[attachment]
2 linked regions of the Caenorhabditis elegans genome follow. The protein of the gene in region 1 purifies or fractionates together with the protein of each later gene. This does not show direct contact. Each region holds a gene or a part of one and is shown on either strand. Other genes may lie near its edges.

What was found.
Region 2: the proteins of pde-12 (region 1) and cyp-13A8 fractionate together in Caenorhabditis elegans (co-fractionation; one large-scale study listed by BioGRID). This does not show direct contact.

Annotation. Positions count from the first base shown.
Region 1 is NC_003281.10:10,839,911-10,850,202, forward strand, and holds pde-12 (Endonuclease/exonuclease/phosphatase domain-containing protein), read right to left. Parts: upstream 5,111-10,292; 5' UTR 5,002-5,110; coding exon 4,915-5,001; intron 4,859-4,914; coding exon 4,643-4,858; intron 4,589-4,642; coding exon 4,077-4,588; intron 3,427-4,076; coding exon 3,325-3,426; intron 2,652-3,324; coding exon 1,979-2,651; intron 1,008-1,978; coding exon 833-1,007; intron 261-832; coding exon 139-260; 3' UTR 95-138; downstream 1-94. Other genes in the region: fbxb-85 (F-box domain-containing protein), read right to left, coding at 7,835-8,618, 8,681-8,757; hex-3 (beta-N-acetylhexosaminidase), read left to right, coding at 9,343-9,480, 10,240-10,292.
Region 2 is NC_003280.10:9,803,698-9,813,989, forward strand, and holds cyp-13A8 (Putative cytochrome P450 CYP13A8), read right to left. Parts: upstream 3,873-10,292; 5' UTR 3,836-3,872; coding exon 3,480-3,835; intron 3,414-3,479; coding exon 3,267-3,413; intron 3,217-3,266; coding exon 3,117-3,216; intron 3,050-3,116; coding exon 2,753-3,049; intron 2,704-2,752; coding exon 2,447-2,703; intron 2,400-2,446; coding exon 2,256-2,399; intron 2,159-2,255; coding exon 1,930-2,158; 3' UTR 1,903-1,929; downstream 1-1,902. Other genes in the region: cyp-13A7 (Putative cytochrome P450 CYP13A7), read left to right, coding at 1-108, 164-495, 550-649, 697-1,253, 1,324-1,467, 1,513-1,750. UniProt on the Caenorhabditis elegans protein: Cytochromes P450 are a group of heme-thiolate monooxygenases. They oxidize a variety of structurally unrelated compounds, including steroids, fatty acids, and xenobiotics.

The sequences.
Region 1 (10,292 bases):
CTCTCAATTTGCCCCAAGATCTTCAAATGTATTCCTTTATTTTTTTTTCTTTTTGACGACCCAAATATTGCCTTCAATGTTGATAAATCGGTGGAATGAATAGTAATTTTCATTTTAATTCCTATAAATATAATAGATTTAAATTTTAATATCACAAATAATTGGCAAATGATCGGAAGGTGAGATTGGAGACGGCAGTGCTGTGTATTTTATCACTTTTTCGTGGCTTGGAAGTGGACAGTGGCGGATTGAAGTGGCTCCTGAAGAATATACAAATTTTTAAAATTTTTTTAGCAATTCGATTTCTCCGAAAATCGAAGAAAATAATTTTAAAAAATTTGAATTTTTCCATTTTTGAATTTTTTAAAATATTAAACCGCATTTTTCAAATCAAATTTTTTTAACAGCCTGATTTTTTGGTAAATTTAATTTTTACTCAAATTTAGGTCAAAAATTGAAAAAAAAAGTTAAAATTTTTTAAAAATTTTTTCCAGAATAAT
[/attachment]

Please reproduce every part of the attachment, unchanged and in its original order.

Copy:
2 linked regions of the Caenorhabditis elegans genome follow. The protein of the gene in region 1 purifies or fractionates together with the protein of each later gene. This does not show direct contact. Each region holds a gene or a part of one and is shown on either strand. Other genes may lie near its edges.

What was found.
Region 2: the proteins of pde-12 (region 1) and cyp-13A8 fractionate together in Caenorhabditis elegans (co-fractionation; one large-scale study listed by BioGRID). This does not show direct contact.

Annotation. Positions count from the first base shown.
Region 1 is NC_003281.10:10,839,911-10,850,202, forward strand, and holds pde-12 (Endonuclease/exonuclease/phosphatase domain-containing protein), read right to left. Parts: upstream 5,111-10,292; 5' UTR 5,002-5,110; coding exon 4,915-5,001; intron 4,859-4,914; coding exon 4,643-4,858; intron 4,589-4,642; coding exon 4,077-4,588; intron 3,427-4,076; coding exon 3,325-3,426; intron 2,652-3,324; coding exon 1,979-2,651; intron 1,008-1,978; coding exon 833-1,007; intron 261-832; coding exon 139-260; 3' UTR 95-138; downstream 1-94. Other genes in the region: fbxb-85 (F-box domain-containing protein), read right to left, coding at 7,835-8,618, 8,681-8,757; hex-3 (beta-N-acetylhexosaminidase), read left to right, coding at 9,343-9,480, 10,240-10,292.
Region 2 is NC_003280.10:9,803,698-9,813,989, forward strand, and holds cyp-13A8 (Putative cytochrome P450 CYP13A8), read right to left. Parts: upstream 3,873-10,292; 5' UTR 3,836-3,872; coding exon 3,480-3,835; intron 3,414-3,479; coding exon 3,267-3,413; intron 3,217-3,266; coding exon 3,117-3,216; intron 3,050-3,116; coding exon 2,753-3,049; intron 2,704-2,752; coding exon 2,447-2,703; intron 2,400-2,446; coding exon 2,256-2,399; intron 2,159-2,255; coding exon 1,930-2,158; 3' UTR 1,903-1,929; downstream 1-1,902. Other genes in the region: cyp-13A7 (Putative cytochrome P450 CYP13A7), read left to right, coding at 1-108, 164-495, 550-649, 697-1,253, 1,324-1,467, 1,513-1,750. UniProt on the Caenorhabditis elegans protein: Cytochromes P450 are a group of heme-thiolate monooxygenases. They oxidize a variety of structurally unrelated compounds, including steroids, fatty acids, and xenobiotics.

The sequences.
Region 1 (10,292 bases):
CTCTCAATTTGCCCCAAGATCTTCAAATGTATTCCTTTATTTTTTTTTCTTTTTGACGACCCAAATATTGCCTTCAATGTTGATAAATCGGTGGAATGAATAGTAATTTTCATTTTAATTCCTATAAATATAATAGATTTAAATTTTAATATCACAAATAATTGGCAAATGATCGGAAGGTGAGATTGGAGACGGCAGTGCTGTGTATTTTATCACTTTTTCGTGGCTTGGAAGTGGACAGTGGCGGATTGAAGTGGCTCCTGAAGAATATACAAATTTTTAAAATTTTTTTAGCAATTCGATTTCTCCGAAAATCGAAGAAAATAATTTTAAAAAATTTGAATTTTTCCATTTTTGAATTTTTTAAAATATTAAACCGCATTTTTCAAATCAAATTTTTTTAACAGCCTGATTTTTTGGTAAATTTAATTTTTACTCAAATTTAGGTCAAAAATTGAAAAAAAAAGTTAAAATTTTTTAAAAATTTTTTCCAGAATAAT